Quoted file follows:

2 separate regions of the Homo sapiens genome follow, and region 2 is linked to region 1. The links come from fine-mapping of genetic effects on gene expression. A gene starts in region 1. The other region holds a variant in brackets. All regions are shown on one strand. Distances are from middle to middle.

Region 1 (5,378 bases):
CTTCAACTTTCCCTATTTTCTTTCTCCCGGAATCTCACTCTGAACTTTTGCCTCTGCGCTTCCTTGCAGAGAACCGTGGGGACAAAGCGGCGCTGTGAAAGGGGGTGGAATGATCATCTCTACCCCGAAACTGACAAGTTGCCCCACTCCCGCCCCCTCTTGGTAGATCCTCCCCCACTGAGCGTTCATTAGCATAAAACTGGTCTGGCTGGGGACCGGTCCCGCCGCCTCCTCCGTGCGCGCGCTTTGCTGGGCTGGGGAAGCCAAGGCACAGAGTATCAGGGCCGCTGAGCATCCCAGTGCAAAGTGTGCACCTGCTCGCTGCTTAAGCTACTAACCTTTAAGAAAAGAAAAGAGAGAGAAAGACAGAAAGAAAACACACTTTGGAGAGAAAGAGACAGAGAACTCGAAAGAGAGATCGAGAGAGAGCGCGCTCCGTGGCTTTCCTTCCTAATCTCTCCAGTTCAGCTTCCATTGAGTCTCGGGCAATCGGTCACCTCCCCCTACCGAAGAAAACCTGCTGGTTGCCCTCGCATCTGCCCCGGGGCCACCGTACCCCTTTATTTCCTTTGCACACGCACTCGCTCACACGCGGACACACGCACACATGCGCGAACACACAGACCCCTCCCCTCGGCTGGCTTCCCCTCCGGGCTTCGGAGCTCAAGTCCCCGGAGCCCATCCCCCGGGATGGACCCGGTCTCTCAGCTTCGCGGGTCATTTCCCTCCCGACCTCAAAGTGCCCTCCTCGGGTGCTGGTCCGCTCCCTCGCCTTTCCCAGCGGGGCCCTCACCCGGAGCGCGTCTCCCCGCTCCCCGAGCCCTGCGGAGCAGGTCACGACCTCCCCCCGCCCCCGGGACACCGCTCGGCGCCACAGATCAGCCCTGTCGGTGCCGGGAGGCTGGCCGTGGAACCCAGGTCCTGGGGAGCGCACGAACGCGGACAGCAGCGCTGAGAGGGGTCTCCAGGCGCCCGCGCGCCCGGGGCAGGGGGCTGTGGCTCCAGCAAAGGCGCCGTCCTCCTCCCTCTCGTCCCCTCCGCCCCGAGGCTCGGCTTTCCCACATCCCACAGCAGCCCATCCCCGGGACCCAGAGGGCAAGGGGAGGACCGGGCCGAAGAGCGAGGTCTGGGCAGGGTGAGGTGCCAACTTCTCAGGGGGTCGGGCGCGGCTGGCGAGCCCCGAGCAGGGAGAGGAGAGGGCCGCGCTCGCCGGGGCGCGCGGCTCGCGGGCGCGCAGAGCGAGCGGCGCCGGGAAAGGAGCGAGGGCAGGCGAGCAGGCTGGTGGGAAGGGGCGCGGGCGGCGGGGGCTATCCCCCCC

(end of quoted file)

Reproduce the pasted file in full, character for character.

2 separate regions of the Homo sapiens genome follow, and region 2 is linked to region 1. The links come from fine-mapping of genetic effects on gene expression. A gene starts in region 1. The other region holds a variant in brackets. All regions are shown on one strand. Distances are from middle to middle.

Region 1 (5,378 bases):
CTTCAACTTTCCCTATTTTCTTTCTCCCGGAATCTCACTCTGAACTTTTGCCTCTGCGCTTCCTTGCAGAGAACCGTGGGGACAAAGCGGCGCTGTGAAAGGGGGTGGAATGATCATCTCTACCCCGAAACTGACAAGTTGCCCCACTCCCGCCCCCTCTTGGTAGATCCTCCCCCACTGAGCGTTCATTAGCATAAAACTGGTCTGGCTGGGGACCGGTCCCGCCGCCTCCTCCGTGCGCGCGCTTTGCTGGGCTGGGGAAGCCAAGGCACAGAGTATCAGGGCCGCTGAGCATCCCAGTGCAAAGTGTGCACCTGCTCGCTGCTTAAGCTACTAACCTTTAAGAAAAGAAAAGAGAGAGAAAGACAGAAAGAAAACACACTTTGGAGAGAAAGAGACAGAGAACTCGAAAGAGAGATCGAGAGAGAGCGCGCTCCGTGGCTTTCCTTCCTAATCTCTCCAGTTCAGCTTCCATTGAGTCTCGGGCAATCGGTCACCTCCCCCTACCGAAGAAAACCTGCTGGTTGCCCTCGCATCTGCCCCGGGGCCACCGTACCCCTTTATTTCCTTTGCACACGCACTCGCTCACACGCGGACACACGCACACATGCGCGAACACACAGACCCCTCCCCTCGGCTGGCTTCCCCTCCGGGCTTCGGAGCTCAAGTCCCCGGAGCCCATCCCCCGGGATGGACCCGGTCTCTCAGCTTCGCGGGTCATTTCCCTCCCGACCTCAAAGTGCCCTCCTCGGGTGCTGGTCCGCTCCCTCGCCTTTCCCAGCGGGGCCCTCACCCGGAGCGCGTCTCCCCGCTCCCCGAGCCCTGCGGAGCAGGTCACGACCTCCCCCCGCCCCCGGGACACCGCTCGGCGCCACAGATCAGCCCTGTCGGTGCCGGGAGGCTGGCCGTGGAACCCAGGTCCTGGGGAGCGCACGAACGCGGACAGCAGCGCTGAGAGGGGTCTCCAGGCGCCCGCGCGCCCGGGGCAGGGGGCTGTGGCTCCAGCAAAGGCGCCGTCCTCCTCCCTCTCGTCCCCTCCGCCCCGAGGCTCGGCTTTCCCACATCCCACAGCAGCCCATCCCCGGGACCCAGAGGGCAAGGGGAGGACCGGGCCGAAGAGCGAGGTCTGGGCAGGGTGAGGTGCCAACTTCTCAGGGGGTCGGGCGCGGCTGGCGAGCCCCGAGCAGGGAGAGGAGAGGGCCGCGCTCGCCGGGGCGCGCGGCTCGCGGGCGCGCAGAGCGAGCGGCGCCGGGAAAGGAGCGAGGGCAGGCGAGCAGGCTGGTGGGAAGGGGCGCGGGCGGCGGGGGCTATCCCCCCC